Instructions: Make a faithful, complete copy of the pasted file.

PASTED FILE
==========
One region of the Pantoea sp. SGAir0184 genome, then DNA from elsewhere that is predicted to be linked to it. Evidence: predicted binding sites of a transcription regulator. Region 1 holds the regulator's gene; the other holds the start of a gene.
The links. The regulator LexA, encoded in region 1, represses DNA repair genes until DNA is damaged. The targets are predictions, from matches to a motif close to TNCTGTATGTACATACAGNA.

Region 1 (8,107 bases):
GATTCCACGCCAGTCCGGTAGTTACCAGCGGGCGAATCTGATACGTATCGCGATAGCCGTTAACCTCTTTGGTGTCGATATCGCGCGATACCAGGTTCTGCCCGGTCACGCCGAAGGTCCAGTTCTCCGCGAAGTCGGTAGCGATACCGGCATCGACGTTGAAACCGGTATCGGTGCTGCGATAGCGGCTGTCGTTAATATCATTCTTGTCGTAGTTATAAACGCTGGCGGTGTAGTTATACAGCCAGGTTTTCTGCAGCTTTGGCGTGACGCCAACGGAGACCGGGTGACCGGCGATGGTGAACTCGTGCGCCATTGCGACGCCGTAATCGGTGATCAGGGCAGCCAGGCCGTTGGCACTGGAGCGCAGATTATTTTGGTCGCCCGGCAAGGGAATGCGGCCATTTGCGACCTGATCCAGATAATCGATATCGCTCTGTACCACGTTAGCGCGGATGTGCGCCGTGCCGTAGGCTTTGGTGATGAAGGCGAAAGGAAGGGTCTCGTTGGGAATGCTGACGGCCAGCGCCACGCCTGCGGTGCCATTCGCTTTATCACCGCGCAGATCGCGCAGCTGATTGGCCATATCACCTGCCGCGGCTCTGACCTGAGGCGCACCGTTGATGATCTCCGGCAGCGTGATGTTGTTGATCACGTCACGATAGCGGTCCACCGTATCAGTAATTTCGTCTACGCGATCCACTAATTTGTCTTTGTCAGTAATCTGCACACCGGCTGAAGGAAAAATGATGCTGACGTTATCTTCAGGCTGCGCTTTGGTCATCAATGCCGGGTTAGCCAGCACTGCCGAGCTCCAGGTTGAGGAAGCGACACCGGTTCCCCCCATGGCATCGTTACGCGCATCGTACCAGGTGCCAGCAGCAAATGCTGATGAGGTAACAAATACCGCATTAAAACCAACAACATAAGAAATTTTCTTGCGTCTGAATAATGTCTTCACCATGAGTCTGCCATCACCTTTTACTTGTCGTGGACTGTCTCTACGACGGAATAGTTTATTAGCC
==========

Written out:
One region of the Pantoea sp. SGAir0184 genome, then DNA from elsewhere that is predicted to be linked to it. Evidence: predicted binding sites of a transcription regulator. Region 1 holds the regulator's gene; the other holds the start of a gene.
The links. The regulator LexA, encoded in region 1, represses DNA repair genes until DNA is damaged. The targets are predictions, from matches to a motif close to TNCTGTATGTACATACAGNA.

Region 1 (8,107 bases):
GATTCCACGCCAGTCCGGTAGTTACCAGCGGGCGAATCTGATACGTATCGCGATAGCCGTTAACCTCTTTGGTGTCGATATCGCGCGATACCAGGTTCTGCCCGGTCACGCCGAAGGTCCAGTTCTCCGCGAAGTCGGTAGCGATACCGGCATCGACGTTGAAACCGGTATCGGTGCTGCGATAGCGGCTGTCGTTAATATCATTCTTGTCGTAGTTATAAACGCTGGCGGTGTAGTTATACAGCCAGGTTTTCTGCAGCTTTGGCGTGACGCCAACGGAGACCGGGTGACCGGCGATGGTGAACTCGTGCGCCATTGCGACGCCGTAATCGGTGATCAGGGCAGCCAGGCCGTTGGCACTGGAGCGCAGATTATTTTGGTCGCCCGGCAAGGGAATGCGGCCATTTGCGACCTGATCCAGATAATCGATATCGCTCTGTACCACGTTAGCGCGGATGTGCGCCGTGCCGTAGGCTTTGGTGATGAAGGCGAAAGGAAGGGTCTCGTTGGGAATGCTGACGGCCAGCGCCACGCCTGCGGTGCCATTCGCTTTATCACCGCGCAGATCGCGCAGCTGATTGGCCATATCACCTGCCGCGGCTCTGACCTGAGGCGCACCGTTGATGATCTCCGGCAGCGTGATGTTGTTGATCACGTCACGATAGCGGTCCACCGTATCAGTAATTTCGTCTACGCGATCCACTAATTTGTCTTTGTCAGTAATCTGCACACCGGCTGAAGGAAAAATGATGCTGACGTTATCTTCAGGCTGCGCTTTGGTCATCAATGCCGGGTTAGCCAGCACTGCCGAGCTCCAGGTTGAGGAAGCGACACCGGTTCCCCCCATGGCATCGTTACGCGCATCGTACCAGGTGCCAGCAGCAAATGCTGATGAGGTAACAAATACCGCATTAAAACCAACAACATAAGAAATTTTCTTGCGTCTGAATAATGTCTTCACCATGAGTCTGCCATCACCTTTTACTTGTCGTGGACTGTCTCTACGACGGAATAGTTTATTAGCC